Throughout my life, I’ve had relatively little exposure to people who have struggled with depression. No one in my family was a victim of it—to my knowledge—and my friends seemed happy.
However, in my senior year of high school, I found myself face-to-face with the issue. My best friend’s older brother was in the hospital after attempting to commit suicide. Then as a 21-year-old, he had struggled with depression for years and still does to this day.
Suicide is the third-leading cause of death for ages 15-24, according to the National Institute of Mental Health. More than 6 percent of college students surveyed have considered committing suicide, and 1 percent have attempted it in the past year.
Although not all people who have committed suicide struggle with depression, 90 percent of those who did were suffering from a mental illness, according to Suicide Awareness Voices of Education.
My friend was devastated when her brother tried to take his life. It was challenging for her to relate and understand how something like this could happen to her family. Suicide and depression don’t just impact the person having the thoughts—it also impacts loved ones.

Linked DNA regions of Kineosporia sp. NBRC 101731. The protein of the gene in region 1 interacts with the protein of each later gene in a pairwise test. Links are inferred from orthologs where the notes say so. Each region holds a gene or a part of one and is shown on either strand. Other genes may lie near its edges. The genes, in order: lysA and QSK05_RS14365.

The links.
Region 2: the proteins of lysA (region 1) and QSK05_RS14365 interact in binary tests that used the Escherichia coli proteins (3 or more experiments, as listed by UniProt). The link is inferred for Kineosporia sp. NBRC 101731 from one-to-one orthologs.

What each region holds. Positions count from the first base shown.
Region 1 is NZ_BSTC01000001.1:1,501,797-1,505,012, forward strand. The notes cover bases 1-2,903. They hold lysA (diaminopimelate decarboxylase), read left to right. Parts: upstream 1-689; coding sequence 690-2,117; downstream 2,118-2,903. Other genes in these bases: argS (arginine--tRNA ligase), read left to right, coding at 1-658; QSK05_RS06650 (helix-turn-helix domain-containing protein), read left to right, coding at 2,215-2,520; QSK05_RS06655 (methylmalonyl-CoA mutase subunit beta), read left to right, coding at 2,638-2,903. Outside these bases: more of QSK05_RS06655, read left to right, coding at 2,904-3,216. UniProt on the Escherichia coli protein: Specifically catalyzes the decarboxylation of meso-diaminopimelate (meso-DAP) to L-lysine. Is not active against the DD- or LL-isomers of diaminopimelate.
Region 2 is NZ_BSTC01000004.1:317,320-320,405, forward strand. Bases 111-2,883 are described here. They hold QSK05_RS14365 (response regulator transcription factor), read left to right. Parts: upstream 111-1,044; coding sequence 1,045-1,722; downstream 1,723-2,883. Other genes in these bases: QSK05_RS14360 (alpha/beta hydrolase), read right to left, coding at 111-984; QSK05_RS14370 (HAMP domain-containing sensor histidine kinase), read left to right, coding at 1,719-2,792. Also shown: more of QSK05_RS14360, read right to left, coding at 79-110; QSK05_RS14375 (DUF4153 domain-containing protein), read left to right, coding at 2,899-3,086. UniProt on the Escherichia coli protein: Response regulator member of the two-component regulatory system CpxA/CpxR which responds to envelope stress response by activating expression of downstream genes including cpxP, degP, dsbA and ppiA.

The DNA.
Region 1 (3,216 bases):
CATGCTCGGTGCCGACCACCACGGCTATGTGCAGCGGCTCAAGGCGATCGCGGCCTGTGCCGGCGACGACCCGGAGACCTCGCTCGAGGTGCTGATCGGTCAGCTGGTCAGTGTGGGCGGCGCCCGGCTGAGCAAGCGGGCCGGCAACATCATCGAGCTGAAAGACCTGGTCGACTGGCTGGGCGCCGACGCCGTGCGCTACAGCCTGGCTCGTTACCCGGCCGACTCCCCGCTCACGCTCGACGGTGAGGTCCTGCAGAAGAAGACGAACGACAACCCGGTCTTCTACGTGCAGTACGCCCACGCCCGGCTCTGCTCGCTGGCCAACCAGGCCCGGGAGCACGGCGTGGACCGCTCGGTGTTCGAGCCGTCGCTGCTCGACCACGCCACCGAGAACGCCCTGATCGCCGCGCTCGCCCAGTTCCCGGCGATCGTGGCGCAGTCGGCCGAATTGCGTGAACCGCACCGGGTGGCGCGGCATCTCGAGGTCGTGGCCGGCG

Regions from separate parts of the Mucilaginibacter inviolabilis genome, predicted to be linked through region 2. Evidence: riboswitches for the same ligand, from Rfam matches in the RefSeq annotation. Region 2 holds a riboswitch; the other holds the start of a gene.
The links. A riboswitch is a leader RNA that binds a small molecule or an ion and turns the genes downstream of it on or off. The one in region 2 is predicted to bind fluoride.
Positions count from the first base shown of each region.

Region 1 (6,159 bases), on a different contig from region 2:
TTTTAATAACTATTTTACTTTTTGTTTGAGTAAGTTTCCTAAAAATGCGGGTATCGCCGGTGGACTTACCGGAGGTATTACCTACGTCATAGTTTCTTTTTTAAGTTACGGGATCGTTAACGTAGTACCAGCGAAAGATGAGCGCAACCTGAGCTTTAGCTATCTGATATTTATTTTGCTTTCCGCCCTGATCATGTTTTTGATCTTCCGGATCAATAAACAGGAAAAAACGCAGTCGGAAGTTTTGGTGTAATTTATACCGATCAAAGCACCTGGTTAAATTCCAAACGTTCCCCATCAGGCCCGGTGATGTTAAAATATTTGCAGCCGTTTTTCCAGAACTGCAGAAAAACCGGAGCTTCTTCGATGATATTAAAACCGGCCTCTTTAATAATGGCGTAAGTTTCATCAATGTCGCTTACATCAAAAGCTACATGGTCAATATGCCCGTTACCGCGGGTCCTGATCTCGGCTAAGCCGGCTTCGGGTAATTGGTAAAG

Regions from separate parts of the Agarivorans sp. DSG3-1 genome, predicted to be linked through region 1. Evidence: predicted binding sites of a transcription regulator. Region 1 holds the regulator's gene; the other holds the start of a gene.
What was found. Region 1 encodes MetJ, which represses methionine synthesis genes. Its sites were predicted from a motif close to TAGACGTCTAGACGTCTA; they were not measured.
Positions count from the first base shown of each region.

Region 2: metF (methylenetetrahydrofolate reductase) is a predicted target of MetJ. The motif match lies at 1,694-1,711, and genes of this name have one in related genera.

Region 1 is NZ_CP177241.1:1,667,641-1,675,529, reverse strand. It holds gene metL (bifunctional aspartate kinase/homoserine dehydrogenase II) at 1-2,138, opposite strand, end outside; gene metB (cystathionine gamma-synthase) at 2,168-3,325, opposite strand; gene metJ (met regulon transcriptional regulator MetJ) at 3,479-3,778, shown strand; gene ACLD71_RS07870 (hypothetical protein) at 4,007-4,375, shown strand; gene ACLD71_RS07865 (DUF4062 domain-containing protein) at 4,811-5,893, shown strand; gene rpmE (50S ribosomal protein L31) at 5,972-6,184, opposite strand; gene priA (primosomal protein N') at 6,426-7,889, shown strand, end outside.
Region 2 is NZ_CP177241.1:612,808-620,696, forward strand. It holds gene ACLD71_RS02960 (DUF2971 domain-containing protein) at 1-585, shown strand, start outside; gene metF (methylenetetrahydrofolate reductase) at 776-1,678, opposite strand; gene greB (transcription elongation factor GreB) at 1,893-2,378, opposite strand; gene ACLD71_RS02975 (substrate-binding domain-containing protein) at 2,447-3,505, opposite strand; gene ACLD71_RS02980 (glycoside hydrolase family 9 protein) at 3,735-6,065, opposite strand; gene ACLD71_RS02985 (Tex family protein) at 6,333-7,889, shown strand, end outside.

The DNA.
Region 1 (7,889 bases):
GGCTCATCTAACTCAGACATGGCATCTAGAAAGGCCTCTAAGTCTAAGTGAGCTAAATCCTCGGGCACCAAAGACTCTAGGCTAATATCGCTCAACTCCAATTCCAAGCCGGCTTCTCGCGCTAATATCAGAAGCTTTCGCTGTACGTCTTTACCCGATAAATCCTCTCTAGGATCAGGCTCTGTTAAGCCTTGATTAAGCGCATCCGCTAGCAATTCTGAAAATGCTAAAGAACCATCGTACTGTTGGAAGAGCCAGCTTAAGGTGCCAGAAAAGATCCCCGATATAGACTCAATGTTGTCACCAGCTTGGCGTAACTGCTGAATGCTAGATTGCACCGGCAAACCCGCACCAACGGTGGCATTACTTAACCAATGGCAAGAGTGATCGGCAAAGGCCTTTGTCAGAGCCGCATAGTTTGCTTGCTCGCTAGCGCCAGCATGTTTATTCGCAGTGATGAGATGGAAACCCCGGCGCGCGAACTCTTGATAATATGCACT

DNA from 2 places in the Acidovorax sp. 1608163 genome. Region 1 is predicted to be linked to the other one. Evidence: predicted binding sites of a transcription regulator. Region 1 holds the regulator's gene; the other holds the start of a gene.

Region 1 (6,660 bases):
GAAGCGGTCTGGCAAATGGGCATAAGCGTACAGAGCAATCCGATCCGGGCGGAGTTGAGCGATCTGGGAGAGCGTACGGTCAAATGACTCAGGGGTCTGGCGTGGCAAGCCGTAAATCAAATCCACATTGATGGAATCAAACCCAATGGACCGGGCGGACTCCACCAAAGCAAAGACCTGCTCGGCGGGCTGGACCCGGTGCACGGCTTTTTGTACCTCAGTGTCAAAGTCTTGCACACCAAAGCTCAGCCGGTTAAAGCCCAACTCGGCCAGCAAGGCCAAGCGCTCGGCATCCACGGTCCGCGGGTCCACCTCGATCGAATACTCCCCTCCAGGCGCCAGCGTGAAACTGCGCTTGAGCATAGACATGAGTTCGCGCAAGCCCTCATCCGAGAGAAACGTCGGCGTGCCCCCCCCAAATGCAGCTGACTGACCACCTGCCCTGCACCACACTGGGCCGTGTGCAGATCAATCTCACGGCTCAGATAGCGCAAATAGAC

It’s important to know the symptoms and danger signs of suicide, so people can help keep loved ones safe.
Some symptoms are:
- increased drug or alcohol use
- extreme mood swings
- talking about not having a reason to live
- searching for a way to kill oneself
- abnormal sleep patterns
- saying goodbye to people
- loss of interest
- obsession with death
- suddenly becoming happier.
If you or someone you know is considering suicide, get help. The suicide hotline number is 1-800-273-TALK (8255).
Written by: Kaitlin Lange
This story originally appeared in Facing Depression in Muncie, a publication of The Facing Project that was organized by the Ingelhart Scholars at Ball State University in Muncie, Indiana.